Is Food Your Religion? A Critical Look at Fanatical Diets
"Let the life force of raw food unlock your inner energies!"
Or something like that. The raw food gurus preached over and over about the living enzymes and "life force" of fruits and vegetables in their raw, natural state; how cooked food was "poison," how we must spread the word and our wealth of health.
My holy grail - the raw food diet would save me from sickness and disease. It would give me more energy and vitality, and best of all, help me to lose more weight. I bowed down to the health principles, tried to follow every "rule," felt pure and holy for making a step towards saving the planet and its animals. I scoffed (in my head) at people who ate their "cow pus" (milk) and "animal carcass" (meat). What ignorant, ignorant people. What poor, sad animals. If only more people knew about true health.
Back to Meat
While the raw food diet definitely has merit (and stands superior to the standard American diet filled with processed food), it has its flaws, too. Apparently just fruits, vegetables, and minimal nuts and seeds weren't enough to satiate my body, and I found myself tearing down the kitchen in the hopes of finding relief from the cravings that consumed me. But I continued to bow down to the laws of health, continued to ultimate veganism.
I'm not here to tell you that veganism destroyed my health, or that it was the wrong path to take. And I know raw food veganism is quite extreme, but I did try to stay vegan even when I went back to cooked food. I was still bingeing; I couldn't seem to turn off my appetite.
Low and behold, protein is the most filling macronutrient. That meant I could end a meal of chicken breast, broccoli, and potatoes verses the Rachael who could go on and on stuffing her face with beans (which, surprise surprise, are actually much higher in carbs than protein) and vegetables and still not feel full. I don't doubt that you can get protein from vegan and vegetarian diets, but it definitely requires eating more of those vegan or vegetarian protein sources just to feel full (at least for me).
I do not hate those who are vegans. I do not think I am healthier than them because I eat meat again. I do not doubt that vegans and vegetarians alike can build muscle. But don't tell me I "just didn't do it right" or give me a spiel about how I'm an animal-hater when I choose to value my own physical health and most of all, sanity, over sticking to vegan principles, by eating meat again.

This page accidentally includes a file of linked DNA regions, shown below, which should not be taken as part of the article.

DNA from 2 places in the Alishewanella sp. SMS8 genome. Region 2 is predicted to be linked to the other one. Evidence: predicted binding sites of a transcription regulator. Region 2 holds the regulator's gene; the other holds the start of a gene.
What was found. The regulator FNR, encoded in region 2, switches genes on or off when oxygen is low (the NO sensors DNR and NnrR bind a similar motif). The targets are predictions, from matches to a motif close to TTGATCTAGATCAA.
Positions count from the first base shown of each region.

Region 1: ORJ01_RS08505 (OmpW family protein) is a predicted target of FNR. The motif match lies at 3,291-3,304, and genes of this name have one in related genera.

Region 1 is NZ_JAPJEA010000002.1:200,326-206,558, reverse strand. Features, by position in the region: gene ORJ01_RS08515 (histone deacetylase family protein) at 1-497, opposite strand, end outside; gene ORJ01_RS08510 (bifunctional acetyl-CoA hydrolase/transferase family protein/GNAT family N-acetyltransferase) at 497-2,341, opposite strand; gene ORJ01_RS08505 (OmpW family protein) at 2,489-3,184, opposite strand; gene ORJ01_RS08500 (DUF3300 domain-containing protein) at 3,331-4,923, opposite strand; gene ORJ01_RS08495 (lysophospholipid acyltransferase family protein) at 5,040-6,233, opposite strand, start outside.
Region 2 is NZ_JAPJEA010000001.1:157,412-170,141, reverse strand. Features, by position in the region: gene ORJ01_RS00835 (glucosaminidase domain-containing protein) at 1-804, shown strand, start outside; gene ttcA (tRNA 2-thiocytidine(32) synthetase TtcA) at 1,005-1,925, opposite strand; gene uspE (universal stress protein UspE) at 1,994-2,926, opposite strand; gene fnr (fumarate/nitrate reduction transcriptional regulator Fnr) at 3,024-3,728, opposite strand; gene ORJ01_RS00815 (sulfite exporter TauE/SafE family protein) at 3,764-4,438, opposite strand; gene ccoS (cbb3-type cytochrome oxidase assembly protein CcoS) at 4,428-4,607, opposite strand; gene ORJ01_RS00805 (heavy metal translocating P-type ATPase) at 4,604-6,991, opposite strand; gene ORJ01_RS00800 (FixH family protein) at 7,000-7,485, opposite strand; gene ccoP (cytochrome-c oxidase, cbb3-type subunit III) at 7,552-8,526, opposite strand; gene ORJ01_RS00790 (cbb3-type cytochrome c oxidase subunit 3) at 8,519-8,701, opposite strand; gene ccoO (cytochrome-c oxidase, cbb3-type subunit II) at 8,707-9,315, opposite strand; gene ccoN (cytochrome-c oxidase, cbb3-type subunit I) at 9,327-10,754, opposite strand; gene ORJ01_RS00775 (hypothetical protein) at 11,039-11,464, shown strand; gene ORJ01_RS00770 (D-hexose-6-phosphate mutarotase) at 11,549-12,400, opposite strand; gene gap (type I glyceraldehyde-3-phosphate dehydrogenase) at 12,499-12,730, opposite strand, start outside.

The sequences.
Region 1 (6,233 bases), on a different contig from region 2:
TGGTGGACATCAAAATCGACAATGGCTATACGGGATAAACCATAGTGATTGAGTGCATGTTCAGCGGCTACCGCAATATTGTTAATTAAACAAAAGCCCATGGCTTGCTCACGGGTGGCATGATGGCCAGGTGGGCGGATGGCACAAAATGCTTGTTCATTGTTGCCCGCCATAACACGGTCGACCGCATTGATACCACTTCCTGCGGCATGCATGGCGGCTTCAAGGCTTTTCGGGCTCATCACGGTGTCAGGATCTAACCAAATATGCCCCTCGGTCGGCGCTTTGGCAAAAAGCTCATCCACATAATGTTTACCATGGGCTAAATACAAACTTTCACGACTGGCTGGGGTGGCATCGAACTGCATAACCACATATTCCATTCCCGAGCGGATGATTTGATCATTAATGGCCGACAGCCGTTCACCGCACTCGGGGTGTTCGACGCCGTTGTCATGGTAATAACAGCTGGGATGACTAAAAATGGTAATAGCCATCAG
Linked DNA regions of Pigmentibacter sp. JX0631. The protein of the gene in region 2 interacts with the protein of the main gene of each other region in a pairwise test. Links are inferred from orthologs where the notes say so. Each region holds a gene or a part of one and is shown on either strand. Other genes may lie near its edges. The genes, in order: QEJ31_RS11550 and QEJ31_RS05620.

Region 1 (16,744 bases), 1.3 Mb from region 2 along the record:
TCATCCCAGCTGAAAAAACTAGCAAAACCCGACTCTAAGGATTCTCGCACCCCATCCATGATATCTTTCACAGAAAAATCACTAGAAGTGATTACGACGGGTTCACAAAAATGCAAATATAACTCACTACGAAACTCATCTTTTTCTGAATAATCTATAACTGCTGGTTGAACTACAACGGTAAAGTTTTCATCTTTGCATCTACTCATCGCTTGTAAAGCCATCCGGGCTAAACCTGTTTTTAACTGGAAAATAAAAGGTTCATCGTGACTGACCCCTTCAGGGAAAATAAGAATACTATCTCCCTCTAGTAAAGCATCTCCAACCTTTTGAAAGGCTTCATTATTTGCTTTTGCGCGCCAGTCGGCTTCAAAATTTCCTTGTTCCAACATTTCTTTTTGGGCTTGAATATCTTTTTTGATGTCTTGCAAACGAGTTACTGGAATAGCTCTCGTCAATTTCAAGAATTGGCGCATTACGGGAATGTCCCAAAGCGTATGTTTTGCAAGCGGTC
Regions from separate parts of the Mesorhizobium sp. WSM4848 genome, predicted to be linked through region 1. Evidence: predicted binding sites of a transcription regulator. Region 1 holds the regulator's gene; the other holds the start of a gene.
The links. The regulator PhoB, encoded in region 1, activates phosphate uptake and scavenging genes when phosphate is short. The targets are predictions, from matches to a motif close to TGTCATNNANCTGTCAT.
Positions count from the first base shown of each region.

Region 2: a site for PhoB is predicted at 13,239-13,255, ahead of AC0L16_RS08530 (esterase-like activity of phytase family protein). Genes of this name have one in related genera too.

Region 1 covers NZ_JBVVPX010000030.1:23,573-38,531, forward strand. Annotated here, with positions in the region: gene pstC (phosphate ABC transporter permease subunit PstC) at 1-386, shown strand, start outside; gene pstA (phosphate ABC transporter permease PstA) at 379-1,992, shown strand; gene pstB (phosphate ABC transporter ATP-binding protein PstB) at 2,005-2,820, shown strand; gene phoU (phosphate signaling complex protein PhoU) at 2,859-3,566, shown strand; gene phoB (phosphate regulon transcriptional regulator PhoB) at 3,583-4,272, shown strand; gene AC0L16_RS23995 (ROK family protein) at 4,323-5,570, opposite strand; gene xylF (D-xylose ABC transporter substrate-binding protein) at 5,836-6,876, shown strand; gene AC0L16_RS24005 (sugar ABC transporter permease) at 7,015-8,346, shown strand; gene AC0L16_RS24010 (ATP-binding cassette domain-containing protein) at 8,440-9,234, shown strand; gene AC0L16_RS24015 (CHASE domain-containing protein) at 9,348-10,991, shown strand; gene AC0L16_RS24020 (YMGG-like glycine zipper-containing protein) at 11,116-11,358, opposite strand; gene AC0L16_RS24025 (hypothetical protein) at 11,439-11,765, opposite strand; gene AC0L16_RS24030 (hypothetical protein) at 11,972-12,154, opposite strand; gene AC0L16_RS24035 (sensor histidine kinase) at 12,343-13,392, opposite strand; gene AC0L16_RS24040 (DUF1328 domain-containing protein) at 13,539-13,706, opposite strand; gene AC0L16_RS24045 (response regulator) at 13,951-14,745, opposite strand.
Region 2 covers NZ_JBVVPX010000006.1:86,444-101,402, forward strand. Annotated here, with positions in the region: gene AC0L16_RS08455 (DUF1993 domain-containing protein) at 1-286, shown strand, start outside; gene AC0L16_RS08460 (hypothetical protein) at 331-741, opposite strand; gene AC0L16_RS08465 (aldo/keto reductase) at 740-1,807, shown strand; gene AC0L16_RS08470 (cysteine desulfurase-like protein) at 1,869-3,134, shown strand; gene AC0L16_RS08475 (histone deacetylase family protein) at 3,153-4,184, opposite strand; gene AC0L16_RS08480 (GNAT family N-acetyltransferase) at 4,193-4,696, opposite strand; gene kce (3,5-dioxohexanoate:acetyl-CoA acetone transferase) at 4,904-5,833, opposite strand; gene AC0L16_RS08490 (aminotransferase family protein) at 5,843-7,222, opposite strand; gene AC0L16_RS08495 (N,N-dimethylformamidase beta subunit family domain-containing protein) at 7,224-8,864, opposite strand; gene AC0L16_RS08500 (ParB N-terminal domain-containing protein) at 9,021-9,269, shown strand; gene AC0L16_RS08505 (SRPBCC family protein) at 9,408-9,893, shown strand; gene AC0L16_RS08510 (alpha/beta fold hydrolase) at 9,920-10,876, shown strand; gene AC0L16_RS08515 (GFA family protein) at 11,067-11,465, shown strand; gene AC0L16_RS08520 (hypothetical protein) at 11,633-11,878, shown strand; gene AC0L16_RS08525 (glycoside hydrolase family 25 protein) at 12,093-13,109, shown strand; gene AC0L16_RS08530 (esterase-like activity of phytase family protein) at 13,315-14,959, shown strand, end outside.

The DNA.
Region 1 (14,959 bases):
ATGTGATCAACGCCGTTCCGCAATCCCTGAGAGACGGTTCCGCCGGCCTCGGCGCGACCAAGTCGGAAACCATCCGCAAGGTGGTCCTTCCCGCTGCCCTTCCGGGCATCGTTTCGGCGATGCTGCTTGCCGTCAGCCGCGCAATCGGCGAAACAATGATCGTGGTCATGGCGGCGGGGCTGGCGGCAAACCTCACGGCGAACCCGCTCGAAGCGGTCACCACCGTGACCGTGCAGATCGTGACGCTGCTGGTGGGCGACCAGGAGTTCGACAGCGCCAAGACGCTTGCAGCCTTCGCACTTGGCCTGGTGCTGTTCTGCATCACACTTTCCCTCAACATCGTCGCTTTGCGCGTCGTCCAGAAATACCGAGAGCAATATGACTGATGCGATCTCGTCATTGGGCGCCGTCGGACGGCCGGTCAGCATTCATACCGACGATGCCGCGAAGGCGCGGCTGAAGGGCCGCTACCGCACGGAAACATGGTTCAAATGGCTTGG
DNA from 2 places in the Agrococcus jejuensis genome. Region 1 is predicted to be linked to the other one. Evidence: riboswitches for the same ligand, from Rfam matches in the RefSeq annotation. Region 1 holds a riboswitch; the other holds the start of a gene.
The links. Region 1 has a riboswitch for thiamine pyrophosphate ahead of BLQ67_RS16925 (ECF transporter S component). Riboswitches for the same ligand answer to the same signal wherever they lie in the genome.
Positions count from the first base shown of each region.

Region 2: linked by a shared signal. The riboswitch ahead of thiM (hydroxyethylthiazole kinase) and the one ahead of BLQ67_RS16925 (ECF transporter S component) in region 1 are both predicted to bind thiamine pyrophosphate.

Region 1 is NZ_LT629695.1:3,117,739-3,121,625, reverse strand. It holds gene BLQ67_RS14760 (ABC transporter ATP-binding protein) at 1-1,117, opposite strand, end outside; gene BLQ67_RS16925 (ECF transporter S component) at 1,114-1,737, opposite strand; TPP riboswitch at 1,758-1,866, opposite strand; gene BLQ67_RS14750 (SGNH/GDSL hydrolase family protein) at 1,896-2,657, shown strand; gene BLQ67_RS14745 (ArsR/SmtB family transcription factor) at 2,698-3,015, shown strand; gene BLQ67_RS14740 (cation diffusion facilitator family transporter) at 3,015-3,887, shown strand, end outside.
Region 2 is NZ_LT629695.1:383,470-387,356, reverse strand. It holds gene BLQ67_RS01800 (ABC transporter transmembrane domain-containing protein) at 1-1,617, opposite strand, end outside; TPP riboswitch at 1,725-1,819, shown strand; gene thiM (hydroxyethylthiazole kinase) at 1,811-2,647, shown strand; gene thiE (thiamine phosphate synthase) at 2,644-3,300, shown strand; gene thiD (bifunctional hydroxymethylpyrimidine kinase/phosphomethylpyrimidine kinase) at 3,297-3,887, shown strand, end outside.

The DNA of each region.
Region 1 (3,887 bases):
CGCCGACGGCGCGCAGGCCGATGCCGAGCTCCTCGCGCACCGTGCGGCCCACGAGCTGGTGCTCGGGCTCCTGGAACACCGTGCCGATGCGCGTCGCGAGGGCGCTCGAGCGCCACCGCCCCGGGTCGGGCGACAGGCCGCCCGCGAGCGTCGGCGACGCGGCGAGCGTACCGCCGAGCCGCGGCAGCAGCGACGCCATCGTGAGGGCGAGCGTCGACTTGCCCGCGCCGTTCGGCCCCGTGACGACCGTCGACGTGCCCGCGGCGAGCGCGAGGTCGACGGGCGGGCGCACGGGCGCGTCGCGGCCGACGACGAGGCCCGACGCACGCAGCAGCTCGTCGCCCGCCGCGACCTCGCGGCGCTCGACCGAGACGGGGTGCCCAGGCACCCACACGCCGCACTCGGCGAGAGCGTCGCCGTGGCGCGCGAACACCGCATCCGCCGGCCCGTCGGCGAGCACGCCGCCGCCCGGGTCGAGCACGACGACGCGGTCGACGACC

Meat Made Us Human
The biggest principle that pulled me out of raw food was when I found out that cooking made us human. This is because our bodies were finally able to ingest sufficient calories (and not spend all day chewing on raw vegetables and foraging for fruit). But our human brains didn't completely develop into the human brains we have today until we began eating meat, too. Without meat, we would not be human:
"It's high time that we get real about our meat eating. Humankind owes its survival, in great part, to the animals we've eaten. To argue that meat eating is wrong negates the sustenance that has enabled us to be here so we could have something to argue about in the first place. And yet our our overreliance on animal foods is clearly imbalanced and our relation to the animal kingdom is killing us. Our drive to mass produce meat is dramatically polluting our environment and stealing away valuable land and water from developing nations. It's also making our cows "mad." The inescapable truth is that eating a creature raised and sacrificed without honor and care invokes disease upon the human family." -Marc David, Psychology of Eating
Hence, we must find a balance with our meat-eating ways. I agree that the way we treat our mass-produced farm animals is horrific and appalling (just read the "Omnivore's Dilemma" by Michael Pollan). If we choose to eat meat, it's best to go for the organic, local, grass-fed protein sources. Happy cows, happy food, healthier bodies.
So I should be eating Paleo, right?
Nah, even that didn't work its wonders for me. Paleo, or eating mostly meat, saturated fat, vegetables, some nuts and seeds (peanut butter doesn't count - it's a legume) and fruit, just wasn't cutting it for me. I missed my oatmeal and peanut butter (as well as a host of many other "non-paleo" whole foods). For my own sanity, I had to include some more whole foods back in my diet.
I strive to buy organic, grass-fed meats from the local farmers market. I emphasize eating lots of raw vegetables (life force, people!) but include cooked ones in there, too (cruciferous vegetables wreaked havoc on my stomach eaten raw ... never again!). I eat fruit, I include some oatmeal, and yes, I eat the "forbidden" (i.e. chocolate, cake, treats).
Do I claim to have the healthiest diet in the world? No. As many of us have come to understand, we are all different, and different ways of eating work for different people. I don't preach a certain way of eating (and never did, even when I was vegan) because of this. Our environments, lifestyles, and genetics help shape what and how we eat. Sure, experiment with veganism if you so choose. Try out paleo if you want. But keep your eye on your own plate and enjoy the food before you, rather than criticizing others for what they eat.
If anything, the vegan, vegetarian, paleo, and raw food diets usually emphasize non-processed foods. If that's what we aim for, it may just be the best we can do for now. If you feel the need to preach your diet, do the preaching with your plate. Lead by example, but don't force people to change their ways, which will only be met by more resistance.